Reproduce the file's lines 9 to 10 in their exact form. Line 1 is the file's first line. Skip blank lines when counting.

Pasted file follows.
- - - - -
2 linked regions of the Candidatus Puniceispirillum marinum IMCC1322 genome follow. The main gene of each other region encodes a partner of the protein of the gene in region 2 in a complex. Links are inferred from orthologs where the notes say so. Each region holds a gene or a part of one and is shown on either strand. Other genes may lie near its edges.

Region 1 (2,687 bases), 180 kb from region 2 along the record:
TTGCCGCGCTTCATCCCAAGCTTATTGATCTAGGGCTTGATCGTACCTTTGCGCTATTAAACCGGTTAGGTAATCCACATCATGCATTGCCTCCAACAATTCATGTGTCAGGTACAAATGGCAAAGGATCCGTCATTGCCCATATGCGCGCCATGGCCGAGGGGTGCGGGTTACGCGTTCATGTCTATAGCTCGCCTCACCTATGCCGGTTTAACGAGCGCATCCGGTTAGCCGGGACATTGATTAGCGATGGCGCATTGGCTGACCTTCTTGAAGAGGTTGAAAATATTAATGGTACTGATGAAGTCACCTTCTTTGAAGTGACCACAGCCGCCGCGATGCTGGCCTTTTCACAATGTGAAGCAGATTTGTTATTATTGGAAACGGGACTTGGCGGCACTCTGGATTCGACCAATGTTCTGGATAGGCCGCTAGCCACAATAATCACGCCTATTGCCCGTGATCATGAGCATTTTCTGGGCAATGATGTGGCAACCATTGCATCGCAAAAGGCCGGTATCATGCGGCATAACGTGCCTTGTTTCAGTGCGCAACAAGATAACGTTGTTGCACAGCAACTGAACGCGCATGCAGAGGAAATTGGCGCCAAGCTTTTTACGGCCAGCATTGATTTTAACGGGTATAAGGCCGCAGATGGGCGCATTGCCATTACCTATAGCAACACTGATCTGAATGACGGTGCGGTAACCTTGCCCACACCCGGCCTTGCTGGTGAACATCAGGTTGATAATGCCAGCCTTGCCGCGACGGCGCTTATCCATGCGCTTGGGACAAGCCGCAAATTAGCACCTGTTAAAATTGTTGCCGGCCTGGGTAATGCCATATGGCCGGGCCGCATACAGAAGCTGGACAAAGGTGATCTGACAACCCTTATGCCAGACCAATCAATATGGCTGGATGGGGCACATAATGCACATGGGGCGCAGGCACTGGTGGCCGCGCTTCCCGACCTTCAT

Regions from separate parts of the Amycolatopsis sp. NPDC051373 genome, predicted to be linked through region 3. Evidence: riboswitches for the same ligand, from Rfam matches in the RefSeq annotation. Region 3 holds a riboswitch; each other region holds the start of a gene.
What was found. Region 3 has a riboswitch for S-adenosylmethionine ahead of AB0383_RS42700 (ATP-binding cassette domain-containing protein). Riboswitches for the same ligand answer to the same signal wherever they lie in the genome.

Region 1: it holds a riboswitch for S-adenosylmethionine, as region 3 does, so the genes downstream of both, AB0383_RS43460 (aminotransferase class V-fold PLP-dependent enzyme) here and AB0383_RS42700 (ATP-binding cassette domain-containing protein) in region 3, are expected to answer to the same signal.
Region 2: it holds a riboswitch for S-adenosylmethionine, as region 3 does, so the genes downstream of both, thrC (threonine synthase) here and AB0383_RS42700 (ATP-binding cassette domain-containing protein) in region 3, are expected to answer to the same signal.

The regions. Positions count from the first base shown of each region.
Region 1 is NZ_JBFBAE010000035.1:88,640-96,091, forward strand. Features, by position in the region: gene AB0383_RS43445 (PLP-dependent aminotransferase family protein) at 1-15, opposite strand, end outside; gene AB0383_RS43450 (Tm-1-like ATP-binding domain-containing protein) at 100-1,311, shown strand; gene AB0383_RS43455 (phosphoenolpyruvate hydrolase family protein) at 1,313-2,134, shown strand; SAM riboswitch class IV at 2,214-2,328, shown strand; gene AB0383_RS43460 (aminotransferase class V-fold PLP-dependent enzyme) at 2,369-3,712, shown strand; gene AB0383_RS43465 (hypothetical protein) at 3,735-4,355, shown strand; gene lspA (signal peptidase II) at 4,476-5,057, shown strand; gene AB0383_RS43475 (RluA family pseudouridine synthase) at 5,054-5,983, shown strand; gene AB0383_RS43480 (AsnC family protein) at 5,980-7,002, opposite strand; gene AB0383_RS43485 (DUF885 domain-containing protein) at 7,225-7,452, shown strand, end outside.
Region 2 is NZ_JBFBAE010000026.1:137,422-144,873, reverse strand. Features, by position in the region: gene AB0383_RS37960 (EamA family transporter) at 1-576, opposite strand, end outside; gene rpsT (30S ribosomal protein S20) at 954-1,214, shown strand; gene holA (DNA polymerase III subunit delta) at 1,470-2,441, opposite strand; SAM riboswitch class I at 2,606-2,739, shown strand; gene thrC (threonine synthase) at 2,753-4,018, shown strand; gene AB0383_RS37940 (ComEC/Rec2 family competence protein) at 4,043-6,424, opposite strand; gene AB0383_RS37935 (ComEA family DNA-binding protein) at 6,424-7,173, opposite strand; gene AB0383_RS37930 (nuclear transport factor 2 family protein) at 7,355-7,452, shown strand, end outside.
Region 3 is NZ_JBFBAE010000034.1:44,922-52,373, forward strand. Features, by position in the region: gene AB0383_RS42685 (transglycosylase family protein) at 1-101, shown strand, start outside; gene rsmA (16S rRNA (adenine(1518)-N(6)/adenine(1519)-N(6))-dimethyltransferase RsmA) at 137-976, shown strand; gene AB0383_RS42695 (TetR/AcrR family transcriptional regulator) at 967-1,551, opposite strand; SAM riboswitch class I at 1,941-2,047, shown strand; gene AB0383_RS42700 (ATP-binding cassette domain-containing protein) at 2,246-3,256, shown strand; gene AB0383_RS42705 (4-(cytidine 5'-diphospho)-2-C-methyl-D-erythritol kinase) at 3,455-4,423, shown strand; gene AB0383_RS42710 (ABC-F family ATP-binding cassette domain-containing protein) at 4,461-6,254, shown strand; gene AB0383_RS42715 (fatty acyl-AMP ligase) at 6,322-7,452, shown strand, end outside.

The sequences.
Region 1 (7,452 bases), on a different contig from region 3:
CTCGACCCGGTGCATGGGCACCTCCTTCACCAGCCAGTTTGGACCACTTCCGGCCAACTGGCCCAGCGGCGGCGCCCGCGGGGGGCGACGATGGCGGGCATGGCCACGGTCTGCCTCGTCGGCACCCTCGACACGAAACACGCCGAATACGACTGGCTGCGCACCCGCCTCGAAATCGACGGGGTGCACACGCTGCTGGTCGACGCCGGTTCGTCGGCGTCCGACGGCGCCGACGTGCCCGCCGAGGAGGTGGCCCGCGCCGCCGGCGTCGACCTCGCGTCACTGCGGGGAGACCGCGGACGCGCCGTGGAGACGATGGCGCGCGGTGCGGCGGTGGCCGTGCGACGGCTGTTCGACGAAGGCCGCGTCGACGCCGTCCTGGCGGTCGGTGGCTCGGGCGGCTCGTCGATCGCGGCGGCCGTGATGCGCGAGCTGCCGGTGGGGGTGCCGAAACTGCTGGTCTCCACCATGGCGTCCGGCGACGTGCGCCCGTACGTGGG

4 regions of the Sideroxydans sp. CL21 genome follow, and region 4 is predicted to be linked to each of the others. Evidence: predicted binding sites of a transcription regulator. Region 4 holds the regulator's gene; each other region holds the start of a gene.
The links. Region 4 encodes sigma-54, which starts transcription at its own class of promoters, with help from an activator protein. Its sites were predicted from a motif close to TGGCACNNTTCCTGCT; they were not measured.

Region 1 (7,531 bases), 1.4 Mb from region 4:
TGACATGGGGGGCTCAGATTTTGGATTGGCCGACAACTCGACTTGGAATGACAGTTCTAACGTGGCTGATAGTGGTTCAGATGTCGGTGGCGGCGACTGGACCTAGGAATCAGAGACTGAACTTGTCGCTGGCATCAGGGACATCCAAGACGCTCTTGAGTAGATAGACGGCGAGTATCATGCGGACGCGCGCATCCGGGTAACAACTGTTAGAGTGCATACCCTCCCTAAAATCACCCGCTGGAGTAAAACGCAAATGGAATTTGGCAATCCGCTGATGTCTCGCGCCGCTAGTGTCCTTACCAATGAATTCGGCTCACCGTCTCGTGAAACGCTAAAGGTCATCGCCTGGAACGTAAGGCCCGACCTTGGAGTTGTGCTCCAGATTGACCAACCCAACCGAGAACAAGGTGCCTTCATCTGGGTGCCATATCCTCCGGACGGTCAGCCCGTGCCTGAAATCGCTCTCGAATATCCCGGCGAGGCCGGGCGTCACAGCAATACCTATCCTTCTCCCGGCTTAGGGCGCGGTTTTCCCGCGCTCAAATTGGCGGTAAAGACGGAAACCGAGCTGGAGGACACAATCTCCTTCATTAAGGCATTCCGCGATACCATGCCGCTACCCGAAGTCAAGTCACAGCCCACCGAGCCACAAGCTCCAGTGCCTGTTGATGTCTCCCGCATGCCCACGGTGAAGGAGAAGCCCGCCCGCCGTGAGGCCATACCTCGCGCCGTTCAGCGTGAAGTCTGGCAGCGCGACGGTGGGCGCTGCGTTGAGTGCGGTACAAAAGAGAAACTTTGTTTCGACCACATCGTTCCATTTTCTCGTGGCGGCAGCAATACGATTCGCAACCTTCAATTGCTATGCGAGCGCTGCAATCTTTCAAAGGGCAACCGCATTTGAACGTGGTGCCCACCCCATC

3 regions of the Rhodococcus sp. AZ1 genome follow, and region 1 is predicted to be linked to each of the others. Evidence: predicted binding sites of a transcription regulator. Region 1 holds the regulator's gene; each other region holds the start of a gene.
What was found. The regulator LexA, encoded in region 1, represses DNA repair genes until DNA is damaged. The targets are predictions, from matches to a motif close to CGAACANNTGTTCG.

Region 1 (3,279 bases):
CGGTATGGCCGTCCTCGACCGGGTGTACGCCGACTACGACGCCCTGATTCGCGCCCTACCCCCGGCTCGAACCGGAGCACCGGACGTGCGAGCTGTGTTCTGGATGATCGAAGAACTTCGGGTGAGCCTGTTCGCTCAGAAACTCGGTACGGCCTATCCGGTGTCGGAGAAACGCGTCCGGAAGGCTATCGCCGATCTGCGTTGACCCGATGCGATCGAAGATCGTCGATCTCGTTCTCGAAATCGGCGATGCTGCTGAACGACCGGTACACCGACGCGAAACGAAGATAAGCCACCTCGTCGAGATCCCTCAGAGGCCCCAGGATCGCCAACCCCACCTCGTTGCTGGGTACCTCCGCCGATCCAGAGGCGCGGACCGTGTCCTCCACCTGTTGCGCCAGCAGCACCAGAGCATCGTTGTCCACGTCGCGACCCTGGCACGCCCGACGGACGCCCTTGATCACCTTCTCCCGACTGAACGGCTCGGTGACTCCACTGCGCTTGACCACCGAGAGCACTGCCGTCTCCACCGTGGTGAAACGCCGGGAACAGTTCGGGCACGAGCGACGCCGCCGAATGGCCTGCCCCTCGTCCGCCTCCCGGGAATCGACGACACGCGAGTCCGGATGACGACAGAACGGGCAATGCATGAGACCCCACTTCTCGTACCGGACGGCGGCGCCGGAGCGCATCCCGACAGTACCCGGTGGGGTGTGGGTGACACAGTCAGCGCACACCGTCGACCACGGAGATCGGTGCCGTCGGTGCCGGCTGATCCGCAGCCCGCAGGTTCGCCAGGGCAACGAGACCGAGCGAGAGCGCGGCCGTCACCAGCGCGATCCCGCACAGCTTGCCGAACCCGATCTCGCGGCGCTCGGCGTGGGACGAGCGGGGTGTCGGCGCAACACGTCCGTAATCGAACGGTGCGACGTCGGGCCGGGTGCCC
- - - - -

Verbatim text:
Region 1 is NZ_JBFBAE010000035.1:88,640-96,091, forward strand. Features, by position in the region: gene AB0383_RS43445 (PLP-dependent aminotransferase family protein) at 1-15, opposite strand, end outside; gene AB0383_RS43450 (Tm-1-like ATP-binding domain-containing protein) at 100-1,311, shown strand; gene AB0383_RS43455 (phosphoenolpyruvate hydrolase family protein) at 1,313-2,134, shown strand; SAM riboswitch class IV at 2,214-2,328, shown strand; gene AB0383_RS43460 (aminotransferase class V-fold PLP-dependent enzyme) at 2,369-3,712, shown strand; gene AB0383_RS43465 (hypothetical protein) at 3,735-4,355, shown strand; gene lspA (signal peptidase II) at 4,476-5,057, shown strand; gene AB0383_RS43475 (RluA family pseudouridine synthase) at 5,054-5,983, shown strand; gene AB0383_RS43480 (AsnC family protein) at 5,980-7,002, opposite strand; gene AB0383_RS43485 (DUF885 domain-containing protein) at 7,225-7,452, shown strand, end outside.
Region 2 is NZ_JBFBAE010000026.1:137,422-144,873, reverse strand. Features, by position in the region: gene AB0383_RS37960 (EamA family transporter) at 1-576, opposite strand, end outside; gene rpsT (30S ribosomal protein S20) at 954-1,214, shown strand; gene holA (DNA polymerase III subunit delta) at 1,470-2,441, opposite strand; SAM riboswitch class I at 2,606-2,739, shown strand; gene thrC (threonine synthase) at 2,753-4,018, shown strand; gene AB0383_RS37940 (ComEC/Rec2 family competence protein) at 4,043-6,424, opposite strand; gene AB0383_RS37935 (ComEA family DNA-binding protein) at 6,424-7,173, opposite strand; gene AB0383_RS37930 (nuclear transport factor 2 family protein) at 7,355-7,452, shown strand, end outside.